Irish Harvestmen's Triumph, The
DESCRIPTION: Irishmen that "reap the English harvest" should be prepared to fight "with John Bull and his crew." Irish harvestmen beat some Englishmen and go to look for work. At a railway line they fight navvies and beat them with bricks, stones, scythes, and hooks.
EARLIEST DATE: c.1860 (Zimmermann)
KEYWORDS: fight harvest drink England Ireland patriotic
FOUND IN: Ireland Canada(Mar)
REFERENCES (2 citations):
Zimmermann 66, "A New Song on the Irish Harvest Men's Triumph Over the English" (2 texts, 1 tune)
Creighton-SNewBrunswick 104, "John Bull and His Crew" (1 fragment, 1 tune)
Bodleian, Johnson Ballads 2235a, "The Irish Harvests Triumph Over the English ," P. Brereton (Dublin), c.1867; also 2806 c.8(223), "The Irish Harvestmen's Triumph" [title spelled "Thriump"]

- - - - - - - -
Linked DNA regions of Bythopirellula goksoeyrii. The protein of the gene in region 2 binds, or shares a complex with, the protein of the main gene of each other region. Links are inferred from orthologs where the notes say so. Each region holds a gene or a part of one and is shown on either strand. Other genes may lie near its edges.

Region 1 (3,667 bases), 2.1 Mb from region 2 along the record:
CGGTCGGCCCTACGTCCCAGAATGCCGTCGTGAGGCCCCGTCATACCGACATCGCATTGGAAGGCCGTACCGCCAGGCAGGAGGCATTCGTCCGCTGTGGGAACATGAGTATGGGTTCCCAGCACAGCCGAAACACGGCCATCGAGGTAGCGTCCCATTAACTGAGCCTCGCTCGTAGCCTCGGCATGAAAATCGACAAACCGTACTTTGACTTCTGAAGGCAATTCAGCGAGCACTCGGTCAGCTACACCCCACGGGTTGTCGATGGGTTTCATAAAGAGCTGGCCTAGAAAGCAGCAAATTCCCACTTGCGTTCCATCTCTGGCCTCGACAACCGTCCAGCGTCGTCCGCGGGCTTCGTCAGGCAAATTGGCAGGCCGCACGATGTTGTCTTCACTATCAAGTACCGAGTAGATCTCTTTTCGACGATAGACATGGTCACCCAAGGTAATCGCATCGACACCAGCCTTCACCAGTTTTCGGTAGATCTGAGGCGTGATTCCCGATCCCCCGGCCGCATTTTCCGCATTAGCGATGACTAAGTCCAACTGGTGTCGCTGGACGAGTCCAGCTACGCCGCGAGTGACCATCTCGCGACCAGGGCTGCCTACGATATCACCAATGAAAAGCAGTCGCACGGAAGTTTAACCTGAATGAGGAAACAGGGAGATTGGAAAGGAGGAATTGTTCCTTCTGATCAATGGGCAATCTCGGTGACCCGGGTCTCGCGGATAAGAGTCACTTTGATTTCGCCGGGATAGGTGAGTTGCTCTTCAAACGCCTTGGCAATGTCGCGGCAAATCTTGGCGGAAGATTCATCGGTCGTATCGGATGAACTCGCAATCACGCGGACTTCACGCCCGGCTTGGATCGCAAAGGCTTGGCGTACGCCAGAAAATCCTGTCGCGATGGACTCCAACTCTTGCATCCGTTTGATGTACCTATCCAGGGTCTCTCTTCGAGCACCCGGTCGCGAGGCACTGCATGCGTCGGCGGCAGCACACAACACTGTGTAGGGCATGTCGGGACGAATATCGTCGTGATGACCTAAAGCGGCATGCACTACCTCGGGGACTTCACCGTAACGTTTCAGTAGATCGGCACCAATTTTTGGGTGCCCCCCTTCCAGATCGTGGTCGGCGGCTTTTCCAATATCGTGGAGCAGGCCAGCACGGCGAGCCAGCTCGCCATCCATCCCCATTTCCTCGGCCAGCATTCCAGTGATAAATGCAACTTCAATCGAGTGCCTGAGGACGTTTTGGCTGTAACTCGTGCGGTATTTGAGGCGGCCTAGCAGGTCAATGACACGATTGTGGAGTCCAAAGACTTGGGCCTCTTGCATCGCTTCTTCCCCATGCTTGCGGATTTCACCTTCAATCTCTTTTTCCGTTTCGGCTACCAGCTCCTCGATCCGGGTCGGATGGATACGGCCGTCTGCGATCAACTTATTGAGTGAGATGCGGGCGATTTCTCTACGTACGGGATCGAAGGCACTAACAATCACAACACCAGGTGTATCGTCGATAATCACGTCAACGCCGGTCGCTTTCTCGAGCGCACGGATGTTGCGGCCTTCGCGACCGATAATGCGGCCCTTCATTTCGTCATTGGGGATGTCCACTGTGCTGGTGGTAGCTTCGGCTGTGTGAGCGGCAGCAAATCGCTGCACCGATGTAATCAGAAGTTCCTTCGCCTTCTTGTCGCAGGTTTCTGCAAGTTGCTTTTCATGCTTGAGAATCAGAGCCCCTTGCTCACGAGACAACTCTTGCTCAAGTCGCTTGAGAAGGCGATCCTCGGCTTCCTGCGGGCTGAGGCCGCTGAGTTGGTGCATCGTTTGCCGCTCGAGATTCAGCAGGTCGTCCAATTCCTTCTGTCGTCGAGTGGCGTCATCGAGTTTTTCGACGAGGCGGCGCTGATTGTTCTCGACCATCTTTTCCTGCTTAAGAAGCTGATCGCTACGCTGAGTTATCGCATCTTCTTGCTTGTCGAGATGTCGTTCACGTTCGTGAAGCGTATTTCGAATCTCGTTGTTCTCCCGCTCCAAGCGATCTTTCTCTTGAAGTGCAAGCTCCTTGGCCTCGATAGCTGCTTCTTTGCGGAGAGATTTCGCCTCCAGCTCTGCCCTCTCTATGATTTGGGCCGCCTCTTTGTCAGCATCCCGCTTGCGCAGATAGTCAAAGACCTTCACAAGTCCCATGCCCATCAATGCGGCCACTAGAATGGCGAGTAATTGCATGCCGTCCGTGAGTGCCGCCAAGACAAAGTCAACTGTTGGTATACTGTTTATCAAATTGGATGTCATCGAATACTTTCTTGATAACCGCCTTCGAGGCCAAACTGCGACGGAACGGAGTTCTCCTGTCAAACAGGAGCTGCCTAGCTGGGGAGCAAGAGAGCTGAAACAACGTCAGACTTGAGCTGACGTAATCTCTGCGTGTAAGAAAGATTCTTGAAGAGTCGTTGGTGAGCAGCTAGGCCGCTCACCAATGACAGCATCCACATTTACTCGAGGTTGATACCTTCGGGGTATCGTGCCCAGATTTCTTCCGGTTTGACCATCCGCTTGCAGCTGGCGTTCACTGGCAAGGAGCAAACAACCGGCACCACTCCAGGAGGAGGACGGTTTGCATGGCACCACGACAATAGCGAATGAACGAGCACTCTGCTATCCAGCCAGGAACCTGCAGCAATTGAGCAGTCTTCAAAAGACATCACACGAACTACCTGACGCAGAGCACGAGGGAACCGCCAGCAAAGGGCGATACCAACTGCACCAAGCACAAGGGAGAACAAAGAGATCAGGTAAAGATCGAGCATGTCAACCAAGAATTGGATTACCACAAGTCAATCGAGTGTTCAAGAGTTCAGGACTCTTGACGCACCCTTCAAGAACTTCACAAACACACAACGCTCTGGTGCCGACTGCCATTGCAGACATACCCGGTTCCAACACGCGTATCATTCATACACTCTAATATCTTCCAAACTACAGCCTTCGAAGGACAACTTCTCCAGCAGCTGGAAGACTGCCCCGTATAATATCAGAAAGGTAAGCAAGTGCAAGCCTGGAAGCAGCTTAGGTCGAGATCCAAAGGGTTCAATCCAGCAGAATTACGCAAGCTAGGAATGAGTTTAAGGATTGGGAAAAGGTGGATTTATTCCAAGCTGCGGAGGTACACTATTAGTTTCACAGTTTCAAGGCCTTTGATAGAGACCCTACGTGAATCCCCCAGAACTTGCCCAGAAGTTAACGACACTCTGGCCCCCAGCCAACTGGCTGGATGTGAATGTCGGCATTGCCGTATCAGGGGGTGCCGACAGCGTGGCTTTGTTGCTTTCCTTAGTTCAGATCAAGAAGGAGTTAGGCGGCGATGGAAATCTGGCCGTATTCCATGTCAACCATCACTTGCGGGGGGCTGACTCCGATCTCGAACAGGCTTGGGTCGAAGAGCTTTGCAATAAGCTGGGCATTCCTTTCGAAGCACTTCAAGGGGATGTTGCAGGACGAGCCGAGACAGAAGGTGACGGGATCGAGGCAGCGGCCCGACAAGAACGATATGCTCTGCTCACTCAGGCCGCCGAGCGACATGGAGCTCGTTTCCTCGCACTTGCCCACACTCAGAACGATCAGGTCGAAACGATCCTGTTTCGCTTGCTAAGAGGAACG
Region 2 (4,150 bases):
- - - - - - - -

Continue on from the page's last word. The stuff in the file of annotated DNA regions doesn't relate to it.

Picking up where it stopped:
cf. "The Boys of Old Erin the Green" (subject)
NOTES: Zimmermann's variant last verse and other comment identifying the "holy priest" as Father Maguire are both illustrated by Bodleian broadside 2806 c.8(223).
The navvies were British railway workers [see Coleman, Terry The Railway Navvies:A History of the Men Who Made the Railways (BCA, 1972)]
Zimmermann guesses at the tune: "The final words of the last stanzas suggest "The Shamrock Shore," Joyce, No. 415." Creighton's tune, with an Angelo Dornan fragment, is probably a better bet. - BS
The name "John Bull" as a symbol for England or the English comes from John Arbuthnot's 1712 satire The History of John Bull, and does not represent a real person. (It's interesting to note that "The Roast Beef of Old England" by Richard Leveridge [c. 1670-1758] was an anthem of the Royal Navy.)
Dornan's fragment ("Be sure you're well provided for With comrades stout and true, For you'll have to fight both day and night With John Bull and his crew") initially made me think of a navy song -- a boast to the French, perhaps, during the Napoleonic Wars. Which just shows how hard it can be to identify what songs are about. - RBW
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